U.S. cites fatal head injuries in 3 SUV crash tests -UPDATE-
NEW YORK, May 2, 2003; Reuters reported that tests on three 2002 sport utility vehicles showed that passengers could have sustained severe or fatal head injuries in side-impact crashes, The National Highway Traffic Safety Administration said.
The government agency said in a statement released on Thursday its findings -- which may lead to changes in how new cars are evaluated for safety -- emanated from tests on the Daewoo Nubira, Suzuki Motor Corp.'s Grand Vitara and the Mitsubishi Montero Sport vehicles.
But Mitsubishi Motors Corp. said in a statement that it was "discouraged" by NHTSA's findings because the Montero had met all federal motor vehicle standards.
"As NHTSA is also aware, the (crash test) dummy they used for this testing, while validated for the assessment of chest and pelvic injuries ... has never been validated for measurement of head injury in a side barrier test," the Japanese automaker said.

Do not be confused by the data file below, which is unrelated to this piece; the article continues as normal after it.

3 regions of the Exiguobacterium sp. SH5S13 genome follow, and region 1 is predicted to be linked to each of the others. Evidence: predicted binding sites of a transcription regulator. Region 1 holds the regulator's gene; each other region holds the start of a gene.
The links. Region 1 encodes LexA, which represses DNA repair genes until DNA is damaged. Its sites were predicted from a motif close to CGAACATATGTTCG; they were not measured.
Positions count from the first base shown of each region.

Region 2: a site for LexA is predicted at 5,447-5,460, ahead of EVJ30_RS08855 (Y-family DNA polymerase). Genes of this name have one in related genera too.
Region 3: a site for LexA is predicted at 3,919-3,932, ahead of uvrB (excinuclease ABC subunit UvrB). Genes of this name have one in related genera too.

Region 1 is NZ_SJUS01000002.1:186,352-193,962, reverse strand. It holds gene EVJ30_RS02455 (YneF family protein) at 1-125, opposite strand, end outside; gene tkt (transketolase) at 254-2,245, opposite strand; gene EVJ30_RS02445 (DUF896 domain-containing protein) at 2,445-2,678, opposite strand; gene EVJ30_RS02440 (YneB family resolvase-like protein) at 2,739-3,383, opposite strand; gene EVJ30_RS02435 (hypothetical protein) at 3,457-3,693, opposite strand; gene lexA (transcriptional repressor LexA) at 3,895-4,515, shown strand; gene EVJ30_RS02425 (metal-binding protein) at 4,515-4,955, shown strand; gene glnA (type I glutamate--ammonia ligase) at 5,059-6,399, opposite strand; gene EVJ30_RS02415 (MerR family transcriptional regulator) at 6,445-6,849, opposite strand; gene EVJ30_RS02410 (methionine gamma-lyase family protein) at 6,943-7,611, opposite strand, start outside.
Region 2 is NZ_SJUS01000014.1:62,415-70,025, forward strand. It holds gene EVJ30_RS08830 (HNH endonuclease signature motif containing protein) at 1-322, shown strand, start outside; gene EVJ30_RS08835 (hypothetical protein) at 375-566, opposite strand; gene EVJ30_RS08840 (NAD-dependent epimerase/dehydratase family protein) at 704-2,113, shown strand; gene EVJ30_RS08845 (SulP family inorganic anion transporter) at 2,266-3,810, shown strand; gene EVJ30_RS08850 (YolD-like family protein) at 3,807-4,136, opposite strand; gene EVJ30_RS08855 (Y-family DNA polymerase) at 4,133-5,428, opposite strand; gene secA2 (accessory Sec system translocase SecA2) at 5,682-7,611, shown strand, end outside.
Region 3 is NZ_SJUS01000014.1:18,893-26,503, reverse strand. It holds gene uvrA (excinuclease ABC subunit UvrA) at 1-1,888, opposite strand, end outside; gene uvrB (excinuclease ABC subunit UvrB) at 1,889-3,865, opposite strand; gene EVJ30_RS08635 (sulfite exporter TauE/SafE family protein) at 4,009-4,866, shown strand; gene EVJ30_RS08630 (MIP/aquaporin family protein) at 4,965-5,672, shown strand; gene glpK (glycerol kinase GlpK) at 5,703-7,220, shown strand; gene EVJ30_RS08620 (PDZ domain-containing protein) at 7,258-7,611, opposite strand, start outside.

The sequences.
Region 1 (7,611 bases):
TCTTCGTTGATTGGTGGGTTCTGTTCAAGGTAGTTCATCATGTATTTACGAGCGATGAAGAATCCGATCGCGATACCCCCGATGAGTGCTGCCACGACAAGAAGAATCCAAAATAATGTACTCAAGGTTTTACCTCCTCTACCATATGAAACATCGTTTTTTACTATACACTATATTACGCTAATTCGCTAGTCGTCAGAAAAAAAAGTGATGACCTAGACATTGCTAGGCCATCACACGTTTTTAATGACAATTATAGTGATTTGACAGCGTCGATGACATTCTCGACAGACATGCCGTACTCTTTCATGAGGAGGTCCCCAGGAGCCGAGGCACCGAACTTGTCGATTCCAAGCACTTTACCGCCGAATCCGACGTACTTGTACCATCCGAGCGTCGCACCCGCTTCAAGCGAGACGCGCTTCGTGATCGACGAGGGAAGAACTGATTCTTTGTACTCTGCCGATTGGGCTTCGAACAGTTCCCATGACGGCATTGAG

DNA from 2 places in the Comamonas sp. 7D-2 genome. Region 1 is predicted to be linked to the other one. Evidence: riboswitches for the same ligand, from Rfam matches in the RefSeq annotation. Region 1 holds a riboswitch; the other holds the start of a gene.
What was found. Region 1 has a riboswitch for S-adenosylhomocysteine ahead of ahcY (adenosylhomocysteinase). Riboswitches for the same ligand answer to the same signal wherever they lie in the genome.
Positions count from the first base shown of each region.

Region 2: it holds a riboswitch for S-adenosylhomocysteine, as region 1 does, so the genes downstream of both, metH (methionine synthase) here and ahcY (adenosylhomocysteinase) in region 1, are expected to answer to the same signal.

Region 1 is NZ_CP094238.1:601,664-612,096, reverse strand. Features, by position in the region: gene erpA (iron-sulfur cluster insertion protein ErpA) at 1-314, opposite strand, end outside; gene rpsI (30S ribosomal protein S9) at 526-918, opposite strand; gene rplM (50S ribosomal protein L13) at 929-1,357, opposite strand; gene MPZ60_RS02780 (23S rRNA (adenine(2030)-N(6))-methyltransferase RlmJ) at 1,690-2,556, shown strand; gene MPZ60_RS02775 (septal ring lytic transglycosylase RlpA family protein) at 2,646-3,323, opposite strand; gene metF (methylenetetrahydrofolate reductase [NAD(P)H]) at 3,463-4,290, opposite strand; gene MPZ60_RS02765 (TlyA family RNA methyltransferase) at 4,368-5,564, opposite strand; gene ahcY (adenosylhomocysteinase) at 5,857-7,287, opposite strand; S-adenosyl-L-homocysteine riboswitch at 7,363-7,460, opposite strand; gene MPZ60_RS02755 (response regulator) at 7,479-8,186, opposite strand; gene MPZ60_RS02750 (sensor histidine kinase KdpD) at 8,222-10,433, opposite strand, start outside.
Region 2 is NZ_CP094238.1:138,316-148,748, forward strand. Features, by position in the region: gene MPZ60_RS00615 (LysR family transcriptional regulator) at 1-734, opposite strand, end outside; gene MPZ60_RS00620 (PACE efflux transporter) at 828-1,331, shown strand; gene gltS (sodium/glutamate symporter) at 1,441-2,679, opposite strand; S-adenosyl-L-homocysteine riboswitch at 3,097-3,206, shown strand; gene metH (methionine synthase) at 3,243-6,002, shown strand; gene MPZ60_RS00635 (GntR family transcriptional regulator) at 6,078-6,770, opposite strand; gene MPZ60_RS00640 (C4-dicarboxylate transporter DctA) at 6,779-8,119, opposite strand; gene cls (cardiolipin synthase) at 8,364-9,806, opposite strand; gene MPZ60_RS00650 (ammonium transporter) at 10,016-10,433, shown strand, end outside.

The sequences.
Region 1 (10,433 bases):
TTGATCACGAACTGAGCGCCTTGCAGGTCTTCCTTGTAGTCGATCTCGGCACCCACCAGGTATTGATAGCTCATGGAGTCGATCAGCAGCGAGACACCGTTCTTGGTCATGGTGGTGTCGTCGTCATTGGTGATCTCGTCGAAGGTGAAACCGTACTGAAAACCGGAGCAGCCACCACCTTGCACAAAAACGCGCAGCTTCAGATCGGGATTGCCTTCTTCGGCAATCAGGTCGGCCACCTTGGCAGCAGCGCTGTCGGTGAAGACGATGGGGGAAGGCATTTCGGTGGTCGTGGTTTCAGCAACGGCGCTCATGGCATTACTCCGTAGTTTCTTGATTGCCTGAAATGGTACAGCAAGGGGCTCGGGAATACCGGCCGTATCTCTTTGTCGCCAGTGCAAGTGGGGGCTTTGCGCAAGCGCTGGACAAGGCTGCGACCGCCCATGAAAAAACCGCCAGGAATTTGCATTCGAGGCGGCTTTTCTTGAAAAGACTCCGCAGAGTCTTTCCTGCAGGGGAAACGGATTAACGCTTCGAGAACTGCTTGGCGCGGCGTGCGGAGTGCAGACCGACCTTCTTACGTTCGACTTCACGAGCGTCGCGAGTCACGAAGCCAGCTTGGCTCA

"Similar testing recently performed by NHTSA on the 2003 Mitsubishi Montero Sport has confirmed 5 star side impact ratings for the front driver and rear passenger and did not result in a higher likelihood of head injury for the rear passenger," Mitsubishi said.
The NHTSA said it intends to embark on a review of the current side impact rating system to determine how to best incorporate head injury information and other relevant criteria in the New Car Assessment Program for consumers.
Head injury data is not currently used to determine a vehicle's star rating for side impact, but the NHTSA said that strides in developing a new crash test dummy has boosted confidence in the accuracy of head injury data.
The agency also said it intends this year to propose an upgrade to its side impact standards. General Motors Corp., the world largest automaker, and partners acquired a majority stake in South Korea's ailing Daewoo Motor Co. last year.
Representatives for Daewoo and Suzuki could not immediately be reached for comment on the NHTSA's findings. (Additional reporting by Dan Whitcomb writing for Reuters in Los Angeles)